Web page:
Trot down the steps in the embankment, turning left and following the beach-encrusted chalk underfoot towards the five-bar gate. Beyond it, bear right and stride 200 metres to the fingerpost. The finger pointing right marked ‘Public Bridleway’ is the route to follow. It’s a well-worn rutted track, steep to begin with and snaking its way around the contours. This is the head of a dry valley that was once home to a Roman vineyard, but now contains a golf course.
Up and over a brow then skipping downhill, the track has the feel of a rollercoaster. Then, uphill steeply, but not for long, the route banks right under the canopy cast by trees. A Green Woodpecker flew across the track here, brightening my journey with flashes of its plumage.
At the intersection of several paths, bear right at the water trough, striding uphill alongside beech trees. When the trees peter out, pass through the embankment and walk up the wide green fairway populated with stunted oaks on the right.
Where the fairway splits, fork right. When it splits again, bear left and follow it to the trig point. Congratulations on claiming the 183 metres (602 foot) summit. Summiteers can celebrate their arrival at the highest point on Cissbury Ring by dancing a jig, high-fiving and roistering to their hearts content.
From here, walk downhill and easterly towards Brighton. Two hundred metres further on things might begin to look very familiar! At the cutting in the embankment climb the steps on the right and follow the ridge south and then south-easterly towards Findon Valley.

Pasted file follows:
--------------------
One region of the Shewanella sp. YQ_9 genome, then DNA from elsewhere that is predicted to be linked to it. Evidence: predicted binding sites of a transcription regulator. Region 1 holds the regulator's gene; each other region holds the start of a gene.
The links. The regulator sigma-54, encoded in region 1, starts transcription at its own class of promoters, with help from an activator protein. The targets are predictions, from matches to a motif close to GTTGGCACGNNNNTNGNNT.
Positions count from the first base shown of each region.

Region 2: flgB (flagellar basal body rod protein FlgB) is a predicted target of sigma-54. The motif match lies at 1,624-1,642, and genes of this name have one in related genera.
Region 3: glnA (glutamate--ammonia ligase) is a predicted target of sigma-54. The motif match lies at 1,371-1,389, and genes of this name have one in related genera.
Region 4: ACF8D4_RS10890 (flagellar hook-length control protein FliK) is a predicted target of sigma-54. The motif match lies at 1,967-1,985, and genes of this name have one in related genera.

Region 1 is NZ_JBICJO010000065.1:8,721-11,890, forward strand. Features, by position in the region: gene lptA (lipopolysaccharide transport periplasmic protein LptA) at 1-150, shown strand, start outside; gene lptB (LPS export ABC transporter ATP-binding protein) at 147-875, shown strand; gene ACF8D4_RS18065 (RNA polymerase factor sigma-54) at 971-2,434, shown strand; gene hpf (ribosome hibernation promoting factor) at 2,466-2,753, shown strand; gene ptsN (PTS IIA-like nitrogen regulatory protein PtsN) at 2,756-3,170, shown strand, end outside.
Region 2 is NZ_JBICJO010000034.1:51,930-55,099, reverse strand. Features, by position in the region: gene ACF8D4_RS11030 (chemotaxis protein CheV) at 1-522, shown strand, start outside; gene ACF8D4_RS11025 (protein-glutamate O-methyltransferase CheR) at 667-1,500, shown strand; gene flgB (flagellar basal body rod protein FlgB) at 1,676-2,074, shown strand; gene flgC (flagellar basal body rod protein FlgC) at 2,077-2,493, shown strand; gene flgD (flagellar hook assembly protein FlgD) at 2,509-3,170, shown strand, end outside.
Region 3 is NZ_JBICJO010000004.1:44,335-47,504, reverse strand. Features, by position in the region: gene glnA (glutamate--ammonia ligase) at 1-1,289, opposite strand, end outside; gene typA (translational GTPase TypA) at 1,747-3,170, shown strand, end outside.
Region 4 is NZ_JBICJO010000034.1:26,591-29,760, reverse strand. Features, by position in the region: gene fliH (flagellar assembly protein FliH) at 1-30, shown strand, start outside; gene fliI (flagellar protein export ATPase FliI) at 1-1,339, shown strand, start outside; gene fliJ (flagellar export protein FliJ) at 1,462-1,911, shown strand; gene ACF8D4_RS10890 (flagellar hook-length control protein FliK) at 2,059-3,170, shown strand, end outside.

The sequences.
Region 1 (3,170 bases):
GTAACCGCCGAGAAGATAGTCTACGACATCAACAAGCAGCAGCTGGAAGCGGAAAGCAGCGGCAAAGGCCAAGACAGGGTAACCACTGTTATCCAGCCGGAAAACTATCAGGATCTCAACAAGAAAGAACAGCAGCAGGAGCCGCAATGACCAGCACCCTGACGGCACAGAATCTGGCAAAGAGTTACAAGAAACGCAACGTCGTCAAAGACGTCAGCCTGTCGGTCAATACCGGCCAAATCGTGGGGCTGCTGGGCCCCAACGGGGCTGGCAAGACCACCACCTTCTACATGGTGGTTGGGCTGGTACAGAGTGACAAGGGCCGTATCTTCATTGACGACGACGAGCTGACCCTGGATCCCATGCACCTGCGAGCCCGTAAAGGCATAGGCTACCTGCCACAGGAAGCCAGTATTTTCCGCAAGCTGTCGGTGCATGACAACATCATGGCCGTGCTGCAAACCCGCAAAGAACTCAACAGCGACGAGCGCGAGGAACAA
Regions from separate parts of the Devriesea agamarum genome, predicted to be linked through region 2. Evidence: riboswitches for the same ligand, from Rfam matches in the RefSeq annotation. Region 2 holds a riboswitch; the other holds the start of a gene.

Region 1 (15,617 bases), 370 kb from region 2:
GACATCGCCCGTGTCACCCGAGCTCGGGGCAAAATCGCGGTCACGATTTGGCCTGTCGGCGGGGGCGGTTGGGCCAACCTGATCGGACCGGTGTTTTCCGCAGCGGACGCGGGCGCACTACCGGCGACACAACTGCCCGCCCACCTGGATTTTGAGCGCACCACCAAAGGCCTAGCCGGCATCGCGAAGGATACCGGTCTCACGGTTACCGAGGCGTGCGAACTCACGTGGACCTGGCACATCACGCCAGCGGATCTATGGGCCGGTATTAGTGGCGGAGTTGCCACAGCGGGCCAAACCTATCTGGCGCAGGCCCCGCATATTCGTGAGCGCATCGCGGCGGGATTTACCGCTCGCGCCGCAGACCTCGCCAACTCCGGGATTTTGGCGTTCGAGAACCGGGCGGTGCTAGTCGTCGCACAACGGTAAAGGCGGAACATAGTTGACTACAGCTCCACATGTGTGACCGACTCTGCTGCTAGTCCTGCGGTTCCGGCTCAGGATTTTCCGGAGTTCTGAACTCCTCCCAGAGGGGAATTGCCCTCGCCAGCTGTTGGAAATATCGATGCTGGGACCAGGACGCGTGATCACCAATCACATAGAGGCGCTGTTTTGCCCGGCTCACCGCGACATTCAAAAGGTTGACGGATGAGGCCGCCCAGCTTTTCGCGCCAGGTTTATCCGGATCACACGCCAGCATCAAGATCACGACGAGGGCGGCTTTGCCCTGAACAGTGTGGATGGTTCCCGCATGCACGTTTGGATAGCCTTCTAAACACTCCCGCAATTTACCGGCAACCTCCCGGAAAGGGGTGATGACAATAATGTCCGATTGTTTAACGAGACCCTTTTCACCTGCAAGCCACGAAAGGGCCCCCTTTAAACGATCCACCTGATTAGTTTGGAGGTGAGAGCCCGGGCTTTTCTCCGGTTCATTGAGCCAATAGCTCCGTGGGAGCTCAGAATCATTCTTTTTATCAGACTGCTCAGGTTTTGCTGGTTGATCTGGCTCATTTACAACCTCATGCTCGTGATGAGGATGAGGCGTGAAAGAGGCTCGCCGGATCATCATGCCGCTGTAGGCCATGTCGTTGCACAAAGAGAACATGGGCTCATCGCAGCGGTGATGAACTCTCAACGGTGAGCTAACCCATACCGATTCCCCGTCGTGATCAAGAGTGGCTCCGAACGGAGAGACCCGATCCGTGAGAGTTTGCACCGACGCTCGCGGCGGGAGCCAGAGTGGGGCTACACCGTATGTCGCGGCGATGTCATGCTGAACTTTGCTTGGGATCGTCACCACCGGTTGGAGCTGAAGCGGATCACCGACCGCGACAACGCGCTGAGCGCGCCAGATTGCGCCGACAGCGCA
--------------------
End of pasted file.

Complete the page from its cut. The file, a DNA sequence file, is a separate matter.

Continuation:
Below, the dry valley golf course and path, walked earlier, will be visible. After a quarter of a mile clamber down the steps through the cutting and up the other side. Again, it will look familiar. Follow the embankment and if the skies are clear Selsey is 25 miles away and the Isle of Wight is almost 40 miles distant.
The embankment swings around the southern tip of Cissbury Ring and the loops are almost complete. Soon enough, the steps that were first ascended will appear. Turn hard left and descend, maybe pausing at the bench one more time. From here it’s downhill all the way to the car park and home in time for tea and cake.
- Distance: 3.5m
- Stiles: 0
- Map: Ordnance Survey Explorer OL10
- Parking: Free parking at the junction of Long Meadow and Storrington Rise
- Refreshments: None
- Public Transport: Service #1 (Worthing – Midhurst) and Service #23 (Crawley – Worthing)
Whilst Les Campbell is recuperating from an accident, Robert Veitch has taken on the role of being Les’ legs. We hope that Les will be back out and walking again soon and wish him all the best with his recovery. Robert has tested the route personally, making sure it is suitable for walking. However, even he cannot guarantee the effects of the weather, or roadworks, or any other factors outside of his control. If you would like to send your feedback about a local walk, please email firstname.lastname@example.org